We derive our word profanity from a biblical term that means "outside the temple." Profane means "unholy" or "unwholesome." As we saw in Ephesians 4:29, some types of speech are literally unholy. Spouting certain four-letter words can hinder spiritual growth, harm relationships with others and undermine our credibility as bearers of Gospel truth. 

Christians possess an advantage by having a pure well of words from which to draw. Years ago, as a new believer working my way through college, a superior noticed that I didn't tell off-color jokes or use foul language like others in the workplace. Not only did this create a witnessing opportunity, but I was promoted to a level that no 21-year-old had ever held in that company. My boss later told me that my habit of avoiding profanity convinced him that I must be honest, and this led him to promote me. 

Every communicator has thousands of words at his or her disposal. In the quest for individuality and self-expression, there's no shortage of raw material. Teens need to talk! Comment! Express! Emote! But only in ways that speak well of themselves and of their Savior.

Alex McFarland is Plugged In's teen apologetics expert. For more on his ministry and speaking schedule,


  1. Bless you sir! Well said. I am copying this article for several young people I know, many whom claim to be Chrisian.


Post a Comment

Popular posts from this blog

Exciting news!!

It's been awhile since I've written a blog post. This semester has been busy--not only because of school stuff, but also because of exciting life things. About a month ago, the most amazing man got down on one knee and asked me to marry him! And of course, I said yes!

Honestly, there were times that I questioned if I would ever marry someone. Living with cystic fibrosis is hard. Choosing to be with someone with cystic fibrosis is almost crazy. Think about it; I am not a normal 23 year old. I have to plan and plan and plan to make sure I fit breathing treatments, exercise, and eating into my schedule. When I travel, I have to take a crazy amount of stuff with me--my Vest, nebulizers, compressor, pills, inhaled medication, puffers, and snacks. I have to make sure I sleep 8-9 hours a night because my body uses more energy than most, and I need sleep to fight infection. I have to have a course of IVs at least twice a year. It's hard to be spontaneous and adventurous because CF…

CF limits

I was always told I could do anything.

That CF couldn't stop me.

That, even though my day to day life looked a little different with treatments and pills and hospitalizations, I could still be "normal".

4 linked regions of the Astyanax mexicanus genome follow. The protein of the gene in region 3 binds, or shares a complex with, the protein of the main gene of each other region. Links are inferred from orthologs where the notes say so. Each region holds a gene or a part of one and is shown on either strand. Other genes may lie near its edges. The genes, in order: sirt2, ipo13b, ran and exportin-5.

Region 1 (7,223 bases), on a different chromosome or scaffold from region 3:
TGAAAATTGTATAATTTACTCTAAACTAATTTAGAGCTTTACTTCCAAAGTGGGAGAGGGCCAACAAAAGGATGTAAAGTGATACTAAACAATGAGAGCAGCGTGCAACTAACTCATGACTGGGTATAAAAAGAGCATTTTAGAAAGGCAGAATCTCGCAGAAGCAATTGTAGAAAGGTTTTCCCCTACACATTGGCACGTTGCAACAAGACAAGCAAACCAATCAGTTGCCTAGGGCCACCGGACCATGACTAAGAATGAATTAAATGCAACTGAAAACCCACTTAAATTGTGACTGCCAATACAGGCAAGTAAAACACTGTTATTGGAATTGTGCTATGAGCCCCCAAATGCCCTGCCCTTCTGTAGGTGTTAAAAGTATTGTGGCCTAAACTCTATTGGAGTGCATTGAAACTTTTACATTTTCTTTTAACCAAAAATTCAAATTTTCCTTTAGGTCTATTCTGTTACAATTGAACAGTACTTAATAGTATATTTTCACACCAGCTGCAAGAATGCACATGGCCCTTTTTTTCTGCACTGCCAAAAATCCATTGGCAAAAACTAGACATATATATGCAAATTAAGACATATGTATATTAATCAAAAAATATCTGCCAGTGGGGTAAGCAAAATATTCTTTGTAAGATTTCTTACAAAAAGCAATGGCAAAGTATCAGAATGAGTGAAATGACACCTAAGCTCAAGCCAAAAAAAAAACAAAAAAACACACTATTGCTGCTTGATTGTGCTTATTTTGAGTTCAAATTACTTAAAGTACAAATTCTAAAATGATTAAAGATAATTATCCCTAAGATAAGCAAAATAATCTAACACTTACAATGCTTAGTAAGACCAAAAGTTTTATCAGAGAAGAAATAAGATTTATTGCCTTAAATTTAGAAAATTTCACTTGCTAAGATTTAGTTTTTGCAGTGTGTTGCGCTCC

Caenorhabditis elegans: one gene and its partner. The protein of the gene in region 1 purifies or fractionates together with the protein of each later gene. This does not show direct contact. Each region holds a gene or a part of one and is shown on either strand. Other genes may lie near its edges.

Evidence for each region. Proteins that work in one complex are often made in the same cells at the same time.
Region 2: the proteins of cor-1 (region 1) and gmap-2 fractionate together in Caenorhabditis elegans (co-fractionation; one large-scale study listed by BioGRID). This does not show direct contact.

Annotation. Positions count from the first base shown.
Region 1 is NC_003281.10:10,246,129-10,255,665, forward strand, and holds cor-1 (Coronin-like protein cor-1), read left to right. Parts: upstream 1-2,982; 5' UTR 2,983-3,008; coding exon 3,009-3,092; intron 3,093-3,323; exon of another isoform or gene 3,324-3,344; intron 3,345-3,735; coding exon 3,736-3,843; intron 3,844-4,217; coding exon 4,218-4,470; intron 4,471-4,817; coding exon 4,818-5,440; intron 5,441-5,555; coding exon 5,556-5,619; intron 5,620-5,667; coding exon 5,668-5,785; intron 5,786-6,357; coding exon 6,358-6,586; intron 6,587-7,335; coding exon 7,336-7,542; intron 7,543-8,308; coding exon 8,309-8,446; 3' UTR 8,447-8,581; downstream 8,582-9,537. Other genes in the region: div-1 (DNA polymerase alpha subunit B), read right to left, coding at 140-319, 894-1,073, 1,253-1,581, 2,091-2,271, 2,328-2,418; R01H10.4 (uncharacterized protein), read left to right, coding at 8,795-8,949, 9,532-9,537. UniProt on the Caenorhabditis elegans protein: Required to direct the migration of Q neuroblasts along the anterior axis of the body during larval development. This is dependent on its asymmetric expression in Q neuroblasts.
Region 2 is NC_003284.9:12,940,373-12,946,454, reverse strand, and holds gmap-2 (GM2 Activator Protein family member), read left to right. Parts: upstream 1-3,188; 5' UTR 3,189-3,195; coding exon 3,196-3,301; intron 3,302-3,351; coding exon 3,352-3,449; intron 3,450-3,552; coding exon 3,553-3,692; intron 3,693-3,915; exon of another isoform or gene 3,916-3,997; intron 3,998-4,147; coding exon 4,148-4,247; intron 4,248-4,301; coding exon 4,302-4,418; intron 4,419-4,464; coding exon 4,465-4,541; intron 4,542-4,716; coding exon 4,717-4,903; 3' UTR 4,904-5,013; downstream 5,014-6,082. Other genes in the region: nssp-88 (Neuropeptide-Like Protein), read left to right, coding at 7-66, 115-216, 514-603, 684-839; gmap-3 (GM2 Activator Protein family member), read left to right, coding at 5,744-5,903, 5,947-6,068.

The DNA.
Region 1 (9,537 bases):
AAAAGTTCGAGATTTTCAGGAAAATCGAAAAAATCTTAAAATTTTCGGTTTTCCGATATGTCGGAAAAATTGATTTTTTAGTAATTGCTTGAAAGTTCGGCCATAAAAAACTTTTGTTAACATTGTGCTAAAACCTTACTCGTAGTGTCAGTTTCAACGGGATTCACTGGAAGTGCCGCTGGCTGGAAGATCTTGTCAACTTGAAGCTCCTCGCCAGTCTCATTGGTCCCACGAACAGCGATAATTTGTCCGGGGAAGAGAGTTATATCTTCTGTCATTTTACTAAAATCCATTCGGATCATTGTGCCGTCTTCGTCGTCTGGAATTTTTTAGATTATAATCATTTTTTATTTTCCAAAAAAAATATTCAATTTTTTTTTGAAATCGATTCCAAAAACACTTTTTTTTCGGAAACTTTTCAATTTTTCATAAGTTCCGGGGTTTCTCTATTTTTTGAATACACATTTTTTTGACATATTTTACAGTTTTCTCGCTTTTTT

I'm finding out now that's not necessarily the case.

Growing up, I knew I was different, but I still functioned like a normal kid. The only time I remember CF limiting me was my freshman and sophomore years in high school. My doctor, mom, and I made the decision to sit out of marching band my freshman year and to keep me on the sidelines running the metronome and helping how I could without actually participating my sophomore year. Junior year I was finally able to join marching band, and my senior year I was a drum major, so CF didn't limit me that much by the end of it all. I finished college in four years with a major, a minor, honors, and summa cum laude. I am in grad school now and will graduate on time summa cum laude with my masters in speech pathology.…

The false narrative

Today I was at church with my parents. After the baby dedication, the pastor prayed over the families. It was a fine prayer until he said something along the lines of "raising kids in a Christian home is the best way to ensure kids grow up healthy". This is when I opened my eyes and tuned out the rest of the prayer. Honestly, this is where I tuned out the rest of the service. This false narrative is exactly why American Christianity can be so out of touch with the world.
No. No. No. This is not how God works. Yes, in a world without struggle and pain and heartache, I wouldn't have cystic fibrosis. But in our current, broken world God uses illness and weakness to prove His strength and power and love. If God wanted to heal me, I have full confidence that He could and that He would. I know there are people who have experienced divine healing. But in many cases, God uses our weaknesses rather than spontaneously healing us. In 2 Corinthians 12, Paul says, "But He (the Lo…